Nature Words Deleted from the Dictionary..oh no!


 In 2009 Oxford Junior Dictionary (Oxford University Press) revealed a list of the entries it no longer felt to be relevant to a modern-day childhood. So they deleted these words from the Junior dictionary. These are the words deleted:

acorn
adder
ash
beech
bluebell


buttercup
catkin
cowslip,
cygnet
dandelion
fern


hazel
heather
heron,
 ivy
kingfisher,


 lark
mistletoe,
nectar
newt
otter,
pasture and 
willow



The words taking their places in the new edition included attachmentblock-graphblogbroadbandbullet-pointcelebrity,chatroomcommitteecut-and-pasteMP3 player and voice-mail.


This is an outright shame because as  Wendell Berry wrote: “... we need a particularizing language, for we love what we particularly know.”



When I was a child, I asked my mother what this was (see above), she said it was Nature. For some time after that, every time someone said the word, 'Nature', I imagined a dandelion seedhead.  

“Humans seldom value what they cannot name.”  - Elaine Brooks







Comments

  1. Thank-you for sharing this. It is a call to those who will continue to use these words with children, and adults, alike. Because it seems that it is the adults who have forgotten how Important they are! - Xine Crowell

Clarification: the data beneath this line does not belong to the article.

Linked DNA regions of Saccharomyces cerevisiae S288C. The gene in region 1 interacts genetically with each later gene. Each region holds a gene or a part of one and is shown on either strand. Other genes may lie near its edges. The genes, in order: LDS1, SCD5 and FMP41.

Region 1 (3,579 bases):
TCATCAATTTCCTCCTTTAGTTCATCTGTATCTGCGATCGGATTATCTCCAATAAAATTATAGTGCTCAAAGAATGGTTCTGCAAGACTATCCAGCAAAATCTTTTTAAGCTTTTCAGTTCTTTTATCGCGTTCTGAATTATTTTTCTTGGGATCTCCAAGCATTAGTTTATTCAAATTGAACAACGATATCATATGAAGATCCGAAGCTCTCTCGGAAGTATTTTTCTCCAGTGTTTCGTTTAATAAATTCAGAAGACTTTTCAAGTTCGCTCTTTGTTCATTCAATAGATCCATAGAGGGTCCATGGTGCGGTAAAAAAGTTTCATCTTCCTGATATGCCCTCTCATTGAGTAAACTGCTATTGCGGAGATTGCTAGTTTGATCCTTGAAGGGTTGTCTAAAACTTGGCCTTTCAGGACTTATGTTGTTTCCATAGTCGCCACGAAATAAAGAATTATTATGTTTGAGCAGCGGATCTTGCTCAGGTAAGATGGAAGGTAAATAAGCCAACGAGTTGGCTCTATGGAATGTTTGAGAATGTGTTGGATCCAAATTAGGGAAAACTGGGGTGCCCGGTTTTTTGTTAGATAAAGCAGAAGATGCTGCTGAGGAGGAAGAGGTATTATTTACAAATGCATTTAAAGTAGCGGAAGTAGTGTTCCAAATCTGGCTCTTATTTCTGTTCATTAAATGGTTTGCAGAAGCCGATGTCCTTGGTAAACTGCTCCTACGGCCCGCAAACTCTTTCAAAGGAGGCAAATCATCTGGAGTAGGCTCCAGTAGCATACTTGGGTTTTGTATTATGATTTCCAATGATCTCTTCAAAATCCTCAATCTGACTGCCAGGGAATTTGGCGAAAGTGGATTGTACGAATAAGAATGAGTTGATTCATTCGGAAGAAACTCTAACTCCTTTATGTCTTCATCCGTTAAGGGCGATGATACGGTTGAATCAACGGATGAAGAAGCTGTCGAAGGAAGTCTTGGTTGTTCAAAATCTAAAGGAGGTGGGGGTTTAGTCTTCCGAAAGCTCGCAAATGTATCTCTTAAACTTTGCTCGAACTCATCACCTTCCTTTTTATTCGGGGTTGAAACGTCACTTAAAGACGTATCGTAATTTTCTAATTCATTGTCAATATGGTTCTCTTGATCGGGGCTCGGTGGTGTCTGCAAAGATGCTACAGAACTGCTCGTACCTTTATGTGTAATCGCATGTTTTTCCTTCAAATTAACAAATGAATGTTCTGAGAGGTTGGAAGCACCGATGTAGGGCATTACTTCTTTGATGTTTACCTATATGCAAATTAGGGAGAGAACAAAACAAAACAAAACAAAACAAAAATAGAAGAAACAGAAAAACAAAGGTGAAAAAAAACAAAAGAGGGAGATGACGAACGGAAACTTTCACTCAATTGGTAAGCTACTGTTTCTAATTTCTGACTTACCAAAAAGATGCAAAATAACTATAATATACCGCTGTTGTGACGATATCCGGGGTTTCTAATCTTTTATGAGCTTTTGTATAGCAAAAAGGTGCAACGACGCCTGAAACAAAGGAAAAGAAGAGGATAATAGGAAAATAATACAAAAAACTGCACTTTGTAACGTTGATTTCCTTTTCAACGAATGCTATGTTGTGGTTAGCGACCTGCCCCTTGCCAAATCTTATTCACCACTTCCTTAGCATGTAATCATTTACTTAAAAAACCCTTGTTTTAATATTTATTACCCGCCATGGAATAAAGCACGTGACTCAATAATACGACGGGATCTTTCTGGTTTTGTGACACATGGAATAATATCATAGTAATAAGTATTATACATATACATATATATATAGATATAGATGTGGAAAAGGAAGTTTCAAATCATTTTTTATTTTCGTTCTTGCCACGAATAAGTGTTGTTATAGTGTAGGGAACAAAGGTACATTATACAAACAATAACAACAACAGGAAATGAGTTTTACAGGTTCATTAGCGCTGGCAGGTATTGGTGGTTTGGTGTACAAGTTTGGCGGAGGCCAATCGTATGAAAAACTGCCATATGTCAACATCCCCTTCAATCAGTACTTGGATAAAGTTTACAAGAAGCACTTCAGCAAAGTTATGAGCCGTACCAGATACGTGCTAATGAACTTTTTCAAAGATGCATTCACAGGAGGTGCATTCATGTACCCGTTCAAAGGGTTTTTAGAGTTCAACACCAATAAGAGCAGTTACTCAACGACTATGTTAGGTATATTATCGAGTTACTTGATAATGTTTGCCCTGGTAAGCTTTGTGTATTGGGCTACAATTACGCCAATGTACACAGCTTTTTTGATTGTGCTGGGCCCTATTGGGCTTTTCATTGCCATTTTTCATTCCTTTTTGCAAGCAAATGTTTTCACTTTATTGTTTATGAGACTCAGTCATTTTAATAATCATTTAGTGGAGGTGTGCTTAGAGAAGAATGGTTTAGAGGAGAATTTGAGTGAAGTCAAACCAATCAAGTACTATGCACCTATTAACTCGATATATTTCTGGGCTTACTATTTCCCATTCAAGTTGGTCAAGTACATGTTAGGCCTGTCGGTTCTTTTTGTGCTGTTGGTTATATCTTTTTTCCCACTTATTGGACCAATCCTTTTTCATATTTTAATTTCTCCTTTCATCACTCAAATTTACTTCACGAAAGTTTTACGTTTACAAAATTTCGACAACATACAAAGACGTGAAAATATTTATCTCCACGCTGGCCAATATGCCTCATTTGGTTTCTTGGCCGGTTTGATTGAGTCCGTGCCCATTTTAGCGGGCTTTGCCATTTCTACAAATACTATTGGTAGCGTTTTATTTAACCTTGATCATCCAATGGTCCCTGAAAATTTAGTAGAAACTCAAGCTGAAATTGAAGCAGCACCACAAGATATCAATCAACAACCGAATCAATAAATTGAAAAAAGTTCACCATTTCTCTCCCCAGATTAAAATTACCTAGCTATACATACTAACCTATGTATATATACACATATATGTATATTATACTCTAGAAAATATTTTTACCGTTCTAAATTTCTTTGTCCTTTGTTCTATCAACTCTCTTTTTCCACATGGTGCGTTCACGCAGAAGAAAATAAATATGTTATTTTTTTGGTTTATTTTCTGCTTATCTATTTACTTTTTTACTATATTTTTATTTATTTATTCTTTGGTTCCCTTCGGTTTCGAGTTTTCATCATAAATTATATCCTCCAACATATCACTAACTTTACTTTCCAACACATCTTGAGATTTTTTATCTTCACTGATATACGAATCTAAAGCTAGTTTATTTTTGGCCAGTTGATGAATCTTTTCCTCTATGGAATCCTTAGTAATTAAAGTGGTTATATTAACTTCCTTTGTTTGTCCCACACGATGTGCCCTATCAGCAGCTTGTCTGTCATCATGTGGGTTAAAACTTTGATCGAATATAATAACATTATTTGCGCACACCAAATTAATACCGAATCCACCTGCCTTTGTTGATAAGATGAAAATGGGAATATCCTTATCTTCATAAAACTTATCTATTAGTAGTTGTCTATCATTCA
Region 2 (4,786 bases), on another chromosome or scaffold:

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  2. That is pathetic, and ignorant. Couldn't they add the new words, without deleted others? And they ARE relevant. My three-year-old knows very well what dandelions, willows, otters, buttercups, ferns, nectar, ivy and acorns are. Just from being in the yard, playing in the park or taking walks outside we talk about nature all the time. I'm sure we're not the only family who does this!!

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  3. Here's another word that's probably not in the Junior dictionary: condescending. As in "The Junior Dictionary epitomizes the condescending idea that a group of editors decides what words are 'relevant' to children." If your child is old enough for a dictionary, get them a real one and teach them that it's their friend.

    Yes, it's true that they will inevitably end up using it to look up a naughty word at some point, but the risk of that is worth the outcome of them learning from an early age that big words and rare words and hard-to-pronounce words (and, now, nature words) are their allies, not something they need to be protected from.

    ReplyDelete

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